Charlie lives in a drab apartment with his youngest brother, Fido (Richard Kanayan), with Clarisse his upstairs neighbour and friend with benefits. Clarisse sleeps with Charlie after both get home from their exertions that night, in a funny scene where Clarisse’s pop sponge of a mind lends proceedings a mode of cultural burlesque as she recites jingles and gives critical opinions of a John Wayne film (“It proves America wants peace.”), and stirs Charlie to make his own joke at the expense of film convention, as he covers Clarisse’s bare breasts with a sheet: “In the movies it’s always like this.” His zipless, pay-as-you-go relationship with Clarisse suits Charlie’s disengaged approach to life, but he soon finds the contracts of identity are about to snap into effect: Ernest and Momo start tracking him, hoping to find a way to use him to track down Chico, who, along with the fourth Saroyan sibling Richard (Jean-Jacques Aslanian), has ripped them off after a robbery they staged together. Léna alerts Charlie to the fact they’re following him, and she walks with him through the night as Charlie grapples more with his unspoken attraction to Léna than with the dogging hoods. The next morning, Fido spots the two gangsters lurking outside their apartment block and drops a milk container on their bonnet from the third floor. When Charlie emerges from his apartment block, Ernest and Momo swoop on him and drag him into their car at gunpoint, and they soon pick up Léna the same way, intending to pressure Charlie into leading them to his brothers, and Léna realises that Plyne let himself be bribed into giving the hoods their addresses. Léna’s quick wits see her contriving to attract a policeman’s attention, giving her and Charlie a chance to slip away from their kidnappers. Léna then leads Charlie to her apartment where he discovers that, far from being indifferent to him, Léna has been worshipping him from afar, aware of his real name and former identity as a famous concert pianist.

Charlie doesn’t bear much apparent resemblance to the gutsy, inquisitive, often exasperating Antoine Doinel as introduced in The 400 Blows. Fido evokes Antoine more, with his pranks, quips, mop of Presley-esque hair and finger-snapping pursuit of the right jive rhythm, every inch the natural-born Parisian rascal. Charlie nonetheless offers Truffaut’s first grown-up hero with a sense of linkage to his young alter ego, grown up and offered a taste of paradise only to be defeated by life. Charlie is alternately defined by his cool, detached manner and his almost crippling fear of human interaction, a fear that predates the various traumas that define his life and seem rooted in the act of distinction that cleaved him away from his brothers and set him on a path to refined artistry and success. He recalls young Chico and Richard tossing stones at the car that whisked away to his piano lessons, their mocking reminder, still resonating with Charlie, that in the end he’s still their brother. Charlie’s seemingly stoic, deadpan approach to most situations life throws his way, from gangsters chasing after his brother to the topless prostitute teasing him in bed, belies a deep-set sensitivity, and the voiceover narration Truffaut allows him affects a Bogartian cool but also reveals his timorousness in the face of challenges like whether or not he should try to seduce Léna, and the mantra of noncommittal he repeats to himself when situation get too emotionally charged.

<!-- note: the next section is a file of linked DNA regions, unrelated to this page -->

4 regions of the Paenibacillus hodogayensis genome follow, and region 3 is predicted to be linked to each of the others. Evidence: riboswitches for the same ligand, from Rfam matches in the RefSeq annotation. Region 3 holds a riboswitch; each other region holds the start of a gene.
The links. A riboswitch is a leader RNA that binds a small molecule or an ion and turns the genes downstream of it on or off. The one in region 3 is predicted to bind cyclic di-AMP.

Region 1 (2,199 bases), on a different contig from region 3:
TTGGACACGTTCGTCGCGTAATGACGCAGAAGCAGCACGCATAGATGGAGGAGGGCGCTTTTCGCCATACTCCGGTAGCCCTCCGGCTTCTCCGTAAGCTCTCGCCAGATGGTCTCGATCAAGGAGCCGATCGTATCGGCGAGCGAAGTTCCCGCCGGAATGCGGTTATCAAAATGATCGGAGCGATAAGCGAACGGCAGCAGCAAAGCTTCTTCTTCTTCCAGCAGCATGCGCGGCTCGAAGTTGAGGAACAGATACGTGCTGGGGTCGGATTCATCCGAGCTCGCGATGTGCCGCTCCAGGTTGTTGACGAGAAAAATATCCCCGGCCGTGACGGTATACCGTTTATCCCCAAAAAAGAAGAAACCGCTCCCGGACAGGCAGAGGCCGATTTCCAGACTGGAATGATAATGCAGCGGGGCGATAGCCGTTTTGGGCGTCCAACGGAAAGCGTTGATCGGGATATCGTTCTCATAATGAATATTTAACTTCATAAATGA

Charlie has been forged by a form of survivor’s guilt, a trait bolstered by the grim fate of his wife and former career, described in a lengthy flashback halfway through the film. The former Edouard, a struggling musician, had nonetheless been happily married to Thérèse (Nicole Berger), who worked as a waitress whilst he tried to kick-start his career: their daily games of “customer and waitress” in the café where she worked attracted the attention of impresario Lars Schmeel (Claude Heymann), a seemingly fortuitous meeting that resulted in Edouard’s big break, leading to huge fame as a concert performer under Schmeel’s guidance. But the Saroyans’ marriage started to founder as Edouard finally grew more successful, and eventually Thérèse admitted that Schmeel gave Edouard his chance because she agreed to sleep with him. Thérèse then threw herself to her death after Edouard walked out on her, and he completely left behind his former existence, taking refuge for years in anonymous jobs until one day he worked up the courage to tickle the ivories in Plyne’s café again. Finally, the man reborn as Charlie seems to complete his degradation when he and Léna confront Plyne over his betrayal. Plyne, equally steamed as he realises Charlie has “soiled” the lovely Léna, starts a fight that turns deadly as he tries to choke Charlie, forcing the pianist to stab him in the back.